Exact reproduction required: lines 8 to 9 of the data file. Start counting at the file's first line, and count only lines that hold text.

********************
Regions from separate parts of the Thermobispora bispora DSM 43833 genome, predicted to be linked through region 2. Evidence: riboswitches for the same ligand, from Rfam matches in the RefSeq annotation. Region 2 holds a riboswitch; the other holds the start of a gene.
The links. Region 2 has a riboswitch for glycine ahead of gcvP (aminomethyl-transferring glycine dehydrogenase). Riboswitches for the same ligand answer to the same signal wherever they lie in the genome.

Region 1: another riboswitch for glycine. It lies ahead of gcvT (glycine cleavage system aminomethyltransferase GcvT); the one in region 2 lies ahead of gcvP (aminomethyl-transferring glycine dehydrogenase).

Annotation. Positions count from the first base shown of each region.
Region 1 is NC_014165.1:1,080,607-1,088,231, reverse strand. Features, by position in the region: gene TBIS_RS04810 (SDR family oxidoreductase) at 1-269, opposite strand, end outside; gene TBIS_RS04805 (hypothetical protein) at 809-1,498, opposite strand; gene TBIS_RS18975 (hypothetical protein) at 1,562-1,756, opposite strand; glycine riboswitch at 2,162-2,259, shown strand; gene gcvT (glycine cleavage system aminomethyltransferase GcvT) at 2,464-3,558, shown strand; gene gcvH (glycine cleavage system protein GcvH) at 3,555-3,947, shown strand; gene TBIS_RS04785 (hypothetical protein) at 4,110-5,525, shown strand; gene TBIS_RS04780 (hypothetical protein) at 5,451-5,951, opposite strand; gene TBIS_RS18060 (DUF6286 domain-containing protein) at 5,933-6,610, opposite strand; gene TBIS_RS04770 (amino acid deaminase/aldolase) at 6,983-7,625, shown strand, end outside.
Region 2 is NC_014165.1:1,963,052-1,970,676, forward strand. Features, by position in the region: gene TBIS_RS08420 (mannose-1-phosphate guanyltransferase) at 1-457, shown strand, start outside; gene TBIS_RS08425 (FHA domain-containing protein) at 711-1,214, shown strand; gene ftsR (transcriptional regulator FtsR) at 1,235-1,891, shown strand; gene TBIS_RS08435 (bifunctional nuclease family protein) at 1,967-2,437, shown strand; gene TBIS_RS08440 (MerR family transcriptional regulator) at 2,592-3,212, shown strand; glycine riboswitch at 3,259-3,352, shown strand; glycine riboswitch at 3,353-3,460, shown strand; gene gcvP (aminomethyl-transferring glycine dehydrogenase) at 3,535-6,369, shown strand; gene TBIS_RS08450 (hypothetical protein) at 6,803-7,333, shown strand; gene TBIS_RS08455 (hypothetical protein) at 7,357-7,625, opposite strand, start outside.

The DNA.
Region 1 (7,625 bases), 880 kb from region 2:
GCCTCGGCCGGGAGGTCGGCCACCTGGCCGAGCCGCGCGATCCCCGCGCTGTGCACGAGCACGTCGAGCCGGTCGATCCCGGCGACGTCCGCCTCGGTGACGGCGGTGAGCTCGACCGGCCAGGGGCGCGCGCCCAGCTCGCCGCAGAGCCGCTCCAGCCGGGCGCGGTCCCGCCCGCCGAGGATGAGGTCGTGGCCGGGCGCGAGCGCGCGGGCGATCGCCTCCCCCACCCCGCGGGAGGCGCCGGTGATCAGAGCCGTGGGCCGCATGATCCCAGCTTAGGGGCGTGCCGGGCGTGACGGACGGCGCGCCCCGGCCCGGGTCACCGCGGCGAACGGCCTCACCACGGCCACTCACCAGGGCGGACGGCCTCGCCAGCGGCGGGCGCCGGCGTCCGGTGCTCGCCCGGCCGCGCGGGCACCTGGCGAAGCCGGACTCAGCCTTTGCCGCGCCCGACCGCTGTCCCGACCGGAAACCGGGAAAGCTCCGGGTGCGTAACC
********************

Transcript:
Region 1 (7,625 bases), 880 kb from region 2:
GCCTCGGCCGGGAGGTCGGCCACCTGGCCGAGCCGCGCGATCCCCGCGCTGTGCACGAGCACGTCGAGCCGGTCGATCCCGGCGACGTCCGCCTCGGTGACGGCGGTGAGCTCGACCGGCCAGGGGCGCGCGCCCAGCTCGCCGCAGAGCCGCTCCAGCCGGGCGCGGTCCCGCCCGCCGAGGATGAGGTCGTGGCCGGGCGCGAGCGCGCGGGCGATCGCCTCCCCCACCCCGCGGGAGGCGCCGGTGATCAGAGCCGTGGGCCGCATGATCCCAGCTTAGGGGCGTGCCGGGCGTGACGGACGGCGCGCCCCGGCCCGGGTCACCGCGGCGAACGGCCTCACCACGGCCACTCACCAGGGCGGACGGCCTCGCCAGCGGCGGGCGCCGGCGTCCGGTGCTCGCCCGGCCGCGCGGGCACCTGGCGAAGCCGGACTCAGCCTTTGCCGCGCCCGACCGCTGTCCCGACCGGAAACCGGGAAAGCTCCGGGTGCGTAACC